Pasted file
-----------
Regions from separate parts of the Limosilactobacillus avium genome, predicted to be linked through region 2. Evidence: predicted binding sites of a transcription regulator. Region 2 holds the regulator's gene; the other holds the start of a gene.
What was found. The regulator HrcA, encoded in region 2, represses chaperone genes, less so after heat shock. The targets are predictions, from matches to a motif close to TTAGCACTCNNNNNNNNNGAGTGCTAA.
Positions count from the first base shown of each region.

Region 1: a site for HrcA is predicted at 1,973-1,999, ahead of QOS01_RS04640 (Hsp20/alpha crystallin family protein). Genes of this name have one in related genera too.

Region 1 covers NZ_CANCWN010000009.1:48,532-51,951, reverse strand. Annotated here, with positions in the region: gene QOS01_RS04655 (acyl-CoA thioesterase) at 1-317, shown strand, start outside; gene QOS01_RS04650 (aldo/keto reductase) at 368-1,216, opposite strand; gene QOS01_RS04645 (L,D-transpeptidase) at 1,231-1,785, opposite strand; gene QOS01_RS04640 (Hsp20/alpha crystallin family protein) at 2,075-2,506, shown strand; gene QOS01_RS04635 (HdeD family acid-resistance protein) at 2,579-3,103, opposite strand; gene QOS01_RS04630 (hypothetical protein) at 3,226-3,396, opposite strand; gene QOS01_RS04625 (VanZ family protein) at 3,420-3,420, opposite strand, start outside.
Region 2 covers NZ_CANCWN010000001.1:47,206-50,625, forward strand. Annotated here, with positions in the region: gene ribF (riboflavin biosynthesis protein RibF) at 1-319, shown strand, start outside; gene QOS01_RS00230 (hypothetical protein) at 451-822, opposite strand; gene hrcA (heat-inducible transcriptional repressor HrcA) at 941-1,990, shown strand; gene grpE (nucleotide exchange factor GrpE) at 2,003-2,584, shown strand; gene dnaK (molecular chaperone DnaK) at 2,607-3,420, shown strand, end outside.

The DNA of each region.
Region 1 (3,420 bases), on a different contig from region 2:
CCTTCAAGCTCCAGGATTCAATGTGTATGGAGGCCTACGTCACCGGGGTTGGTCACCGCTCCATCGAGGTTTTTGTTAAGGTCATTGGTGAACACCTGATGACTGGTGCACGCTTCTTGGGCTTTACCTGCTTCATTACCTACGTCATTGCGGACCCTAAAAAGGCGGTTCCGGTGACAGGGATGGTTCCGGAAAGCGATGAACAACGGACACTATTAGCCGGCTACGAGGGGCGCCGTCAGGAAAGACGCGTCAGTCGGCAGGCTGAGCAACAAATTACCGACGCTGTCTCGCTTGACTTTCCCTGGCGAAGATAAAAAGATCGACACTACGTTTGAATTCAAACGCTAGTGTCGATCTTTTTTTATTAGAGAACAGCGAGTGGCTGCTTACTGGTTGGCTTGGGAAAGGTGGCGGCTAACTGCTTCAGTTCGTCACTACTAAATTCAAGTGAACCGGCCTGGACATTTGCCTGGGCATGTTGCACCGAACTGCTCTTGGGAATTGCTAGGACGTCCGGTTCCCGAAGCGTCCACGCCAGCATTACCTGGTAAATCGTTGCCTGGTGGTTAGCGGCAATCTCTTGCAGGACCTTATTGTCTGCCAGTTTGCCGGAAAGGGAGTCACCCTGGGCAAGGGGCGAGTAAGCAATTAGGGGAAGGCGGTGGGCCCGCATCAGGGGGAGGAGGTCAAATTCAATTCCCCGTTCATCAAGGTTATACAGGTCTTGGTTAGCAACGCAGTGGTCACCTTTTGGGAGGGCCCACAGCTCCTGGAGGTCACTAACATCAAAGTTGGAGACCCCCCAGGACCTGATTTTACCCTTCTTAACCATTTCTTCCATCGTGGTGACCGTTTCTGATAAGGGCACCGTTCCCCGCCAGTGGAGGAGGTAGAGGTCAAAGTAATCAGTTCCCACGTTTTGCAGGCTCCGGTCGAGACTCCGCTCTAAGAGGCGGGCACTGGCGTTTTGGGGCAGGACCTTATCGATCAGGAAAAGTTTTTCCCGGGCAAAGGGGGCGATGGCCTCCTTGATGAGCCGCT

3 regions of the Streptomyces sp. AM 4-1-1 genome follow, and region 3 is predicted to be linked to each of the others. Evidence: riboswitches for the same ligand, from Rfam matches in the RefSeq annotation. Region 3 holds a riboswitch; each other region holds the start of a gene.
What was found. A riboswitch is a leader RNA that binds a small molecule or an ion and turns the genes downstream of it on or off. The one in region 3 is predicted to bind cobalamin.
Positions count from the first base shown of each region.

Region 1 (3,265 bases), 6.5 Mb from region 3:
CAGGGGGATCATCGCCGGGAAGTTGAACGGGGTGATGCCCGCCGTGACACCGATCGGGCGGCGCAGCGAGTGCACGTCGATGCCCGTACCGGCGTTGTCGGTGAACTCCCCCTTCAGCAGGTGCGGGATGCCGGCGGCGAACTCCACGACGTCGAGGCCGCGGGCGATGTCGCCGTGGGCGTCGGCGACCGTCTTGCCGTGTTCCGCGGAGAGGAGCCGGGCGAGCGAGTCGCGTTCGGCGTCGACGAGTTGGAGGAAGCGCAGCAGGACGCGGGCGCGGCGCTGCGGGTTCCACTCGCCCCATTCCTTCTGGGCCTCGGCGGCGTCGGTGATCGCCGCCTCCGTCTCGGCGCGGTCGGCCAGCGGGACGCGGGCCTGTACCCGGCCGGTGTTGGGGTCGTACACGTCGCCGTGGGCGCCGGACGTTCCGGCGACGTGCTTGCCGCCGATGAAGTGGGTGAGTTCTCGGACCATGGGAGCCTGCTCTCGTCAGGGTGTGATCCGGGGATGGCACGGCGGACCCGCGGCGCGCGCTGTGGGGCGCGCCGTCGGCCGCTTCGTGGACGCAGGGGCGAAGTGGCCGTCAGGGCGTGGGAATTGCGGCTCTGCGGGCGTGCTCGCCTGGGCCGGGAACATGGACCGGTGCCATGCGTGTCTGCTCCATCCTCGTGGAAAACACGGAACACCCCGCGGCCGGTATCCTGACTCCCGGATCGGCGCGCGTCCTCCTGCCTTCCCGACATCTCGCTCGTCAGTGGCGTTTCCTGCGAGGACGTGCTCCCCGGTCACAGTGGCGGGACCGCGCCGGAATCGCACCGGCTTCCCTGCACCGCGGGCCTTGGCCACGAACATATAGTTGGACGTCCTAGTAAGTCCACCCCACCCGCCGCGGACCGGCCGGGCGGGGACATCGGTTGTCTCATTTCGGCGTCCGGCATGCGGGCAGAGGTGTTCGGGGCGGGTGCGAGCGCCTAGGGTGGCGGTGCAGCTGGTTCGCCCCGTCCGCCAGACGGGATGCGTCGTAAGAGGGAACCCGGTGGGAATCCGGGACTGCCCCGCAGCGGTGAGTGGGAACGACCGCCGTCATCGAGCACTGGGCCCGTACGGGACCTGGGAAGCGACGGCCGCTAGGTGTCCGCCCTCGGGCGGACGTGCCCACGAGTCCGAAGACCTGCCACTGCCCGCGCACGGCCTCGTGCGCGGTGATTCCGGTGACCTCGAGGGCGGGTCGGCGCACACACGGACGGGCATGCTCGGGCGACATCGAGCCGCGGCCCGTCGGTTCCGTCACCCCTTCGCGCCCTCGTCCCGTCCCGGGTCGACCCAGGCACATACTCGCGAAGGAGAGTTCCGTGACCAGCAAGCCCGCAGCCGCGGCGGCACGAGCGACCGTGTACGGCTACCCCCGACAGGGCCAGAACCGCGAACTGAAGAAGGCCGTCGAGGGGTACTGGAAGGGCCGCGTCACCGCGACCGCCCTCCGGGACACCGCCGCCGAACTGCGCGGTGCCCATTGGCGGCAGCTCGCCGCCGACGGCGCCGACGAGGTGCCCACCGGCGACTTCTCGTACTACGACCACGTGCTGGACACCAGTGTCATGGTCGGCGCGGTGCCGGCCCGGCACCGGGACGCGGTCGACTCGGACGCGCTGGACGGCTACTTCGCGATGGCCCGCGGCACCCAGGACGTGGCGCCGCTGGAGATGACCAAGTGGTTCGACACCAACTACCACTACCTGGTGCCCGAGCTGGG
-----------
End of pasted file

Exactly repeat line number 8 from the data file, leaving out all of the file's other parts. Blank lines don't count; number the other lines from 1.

Region 1 (3,420 bases), on a different contig from region 2: